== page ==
libpthread.so.0 => /lib/tls/libpthread.so.0 (0x400e7000)
        libglib-2.0.so.0 => /usr/lib/libglib-2.0.so.0 (0x400f7000)
        libc.so.6 => /lib/tls/libc.so.6 (0x40177000)
        /lib/ld-linux.so.2 => /lib/ld-linux.so.2 (0x40000000)
shows. This are still quite some dependencies, but not unreasonable for 
a G-world originated system. The question is, can we trim this down if 
we decide to choose the gconf architecture.

>Note that D-BUS is still intra-computer only (that is, it doesn't use the
>network).  I don't see why nobody has extended it to network awareness yet,
>since it looks like it would be easy, sensible, and reliable, but they
I think it's a safe bet to say that, by the time it hits 1.0, D-Bus will 
have network transparency.

>I would rephrase your requirements a bit:
> - it must have events/triggers/notifications of some sort, yes.

> - it should *allow* binary data, and *allow* documenting keys.
i'd say "strongly encourage documenting keys".

>  - it should *allow* a network-transparent protocol to be implemented,
>   but that should be invisible to the API.  The basic implementation
>   should be tiny and not *require* this feature to be done.
> - it shouldn't *require* a configuration daemon, but could allow one
>   if that makes sense.
No, for Desktop environments I think it's better to require a daemon.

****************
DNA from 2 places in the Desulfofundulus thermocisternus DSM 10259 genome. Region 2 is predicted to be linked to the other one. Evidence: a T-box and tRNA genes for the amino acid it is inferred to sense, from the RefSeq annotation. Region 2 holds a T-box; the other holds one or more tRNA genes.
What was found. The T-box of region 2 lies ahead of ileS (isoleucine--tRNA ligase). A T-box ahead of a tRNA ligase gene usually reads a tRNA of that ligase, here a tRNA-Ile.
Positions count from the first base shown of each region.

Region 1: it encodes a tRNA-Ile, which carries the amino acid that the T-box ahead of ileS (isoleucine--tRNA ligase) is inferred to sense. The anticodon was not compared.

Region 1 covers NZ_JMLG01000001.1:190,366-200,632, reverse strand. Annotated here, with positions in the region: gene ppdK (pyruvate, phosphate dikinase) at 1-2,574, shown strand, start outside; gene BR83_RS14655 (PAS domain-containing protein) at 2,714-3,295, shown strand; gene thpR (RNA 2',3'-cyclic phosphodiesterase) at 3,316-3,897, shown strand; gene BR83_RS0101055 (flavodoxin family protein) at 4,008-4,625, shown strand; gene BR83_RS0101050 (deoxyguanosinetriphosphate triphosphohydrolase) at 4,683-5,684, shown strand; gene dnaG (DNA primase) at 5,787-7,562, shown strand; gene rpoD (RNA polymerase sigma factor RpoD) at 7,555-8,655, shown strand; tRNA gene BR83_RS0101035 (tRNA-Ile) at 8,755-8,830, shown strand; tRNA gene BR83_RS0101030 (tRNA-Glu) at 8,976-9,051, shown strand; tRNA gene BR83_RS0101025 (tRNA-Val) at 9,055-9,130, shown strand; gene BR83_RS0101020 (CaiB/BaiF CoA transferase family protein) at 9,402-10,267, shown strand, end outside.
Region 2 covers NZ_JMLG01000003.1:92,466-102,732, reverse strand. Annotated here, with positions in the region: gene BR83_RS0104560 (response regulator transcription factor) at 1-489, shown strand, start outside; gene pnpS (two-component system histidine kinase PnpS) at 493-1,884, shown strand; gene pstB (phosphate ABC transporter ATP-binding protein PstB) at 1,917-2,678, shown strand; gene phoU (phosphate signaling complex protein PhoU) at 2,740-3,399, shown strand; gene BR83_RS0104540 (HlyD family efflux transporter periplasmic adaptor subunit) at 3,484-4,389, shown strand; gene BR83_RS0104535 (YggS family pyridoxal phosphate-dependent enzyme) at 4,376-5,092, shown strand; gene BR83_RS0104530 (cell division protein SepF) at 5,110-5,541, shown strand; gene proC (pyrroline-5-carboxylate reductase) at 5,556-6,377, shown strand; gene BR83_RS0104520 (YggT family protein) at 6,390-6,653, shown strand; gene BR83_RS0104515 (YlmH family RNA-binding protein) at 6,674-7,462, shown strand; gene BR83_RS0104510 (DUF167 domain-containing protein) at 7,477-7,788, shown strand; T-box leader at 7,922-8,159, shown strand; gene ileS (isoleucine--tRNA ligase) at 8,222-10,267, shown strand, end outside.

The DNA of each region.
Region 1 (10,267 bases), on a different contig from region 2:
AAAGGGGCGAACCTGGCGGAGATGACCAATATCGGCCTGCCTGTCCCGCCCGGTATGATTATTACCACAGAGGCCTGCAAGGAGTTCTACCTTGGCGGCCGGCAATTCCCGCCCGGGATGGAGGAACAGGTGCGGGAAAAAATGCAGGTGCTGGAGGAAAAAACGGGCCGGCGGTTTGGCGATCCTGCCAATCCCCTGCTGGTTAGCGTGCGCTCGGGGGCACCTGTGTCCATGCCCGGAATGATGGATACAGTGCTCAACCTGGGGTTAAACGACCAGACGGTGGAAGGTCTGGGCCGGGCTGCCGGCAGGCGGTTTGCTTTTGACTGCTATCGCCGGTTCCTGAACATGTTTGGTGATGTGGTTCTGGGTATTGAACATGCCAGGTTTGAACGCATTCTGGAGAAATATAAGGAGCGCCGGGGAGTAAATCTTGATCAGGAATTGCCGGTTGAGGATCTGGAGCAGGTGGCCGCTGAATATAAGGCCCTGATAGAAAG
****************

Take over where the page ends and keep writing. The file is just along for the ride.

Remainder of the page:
See below.

> - it should *allow* a central configuration repository with
>   default/current/override settings.
Yup, allowing for multi-level configuration from day one will certainly 
help acceptance. (I envisioned Schema Defaults/Distributor/ Site 
admin/Computer admin/User, with Distributor, Site admin and Computer 
admin having the ability to "lock down" certain keys.)

On Daemons:
I can understand why for the "System scope" you'd not necessarily want 
to involve a daemon - boot-time complication and security questions come 
to mind. However, when talking about a desktop system, you really really 
want to require a daemon, because otherwise any instant-apply semantic 
completely breaks (you can't do iNotify tricks when the home directory 
is NFS-mounted). Also, current desktop apps are really large enough 
already, without loading one to two backends into each process. So I'd 
even recommend against a "fallback backend" in the library.

>Elektra meets all of these requirements.  GConf-rewritten-to-use-DBUS, if it
>existed, would as well, except that it would probably *require* a
>configuration daemon because DBus just does.  Luckily, though, DBus is small
>and simple, so this daemon wouldn't be overweight.

>Right.  This is why you should aim for a *tiny* system with maximum
>*flexibility* in adding *optional* backends.  To me, that's either Elektra
>(exists) or rewritten-GConf (doesn't exist).
>You can see my obvious bias toward code that already exists instead of code
>that doesn't.  Of course, the other side the argument is which one is more
>*popular* right now, and GConf is clearly winning there.
While I don't have this bias myself (I'd rather "get the API right once 
and for all") you convinced me to have a closer look at the existing 
Elektra codebase.

Have fun,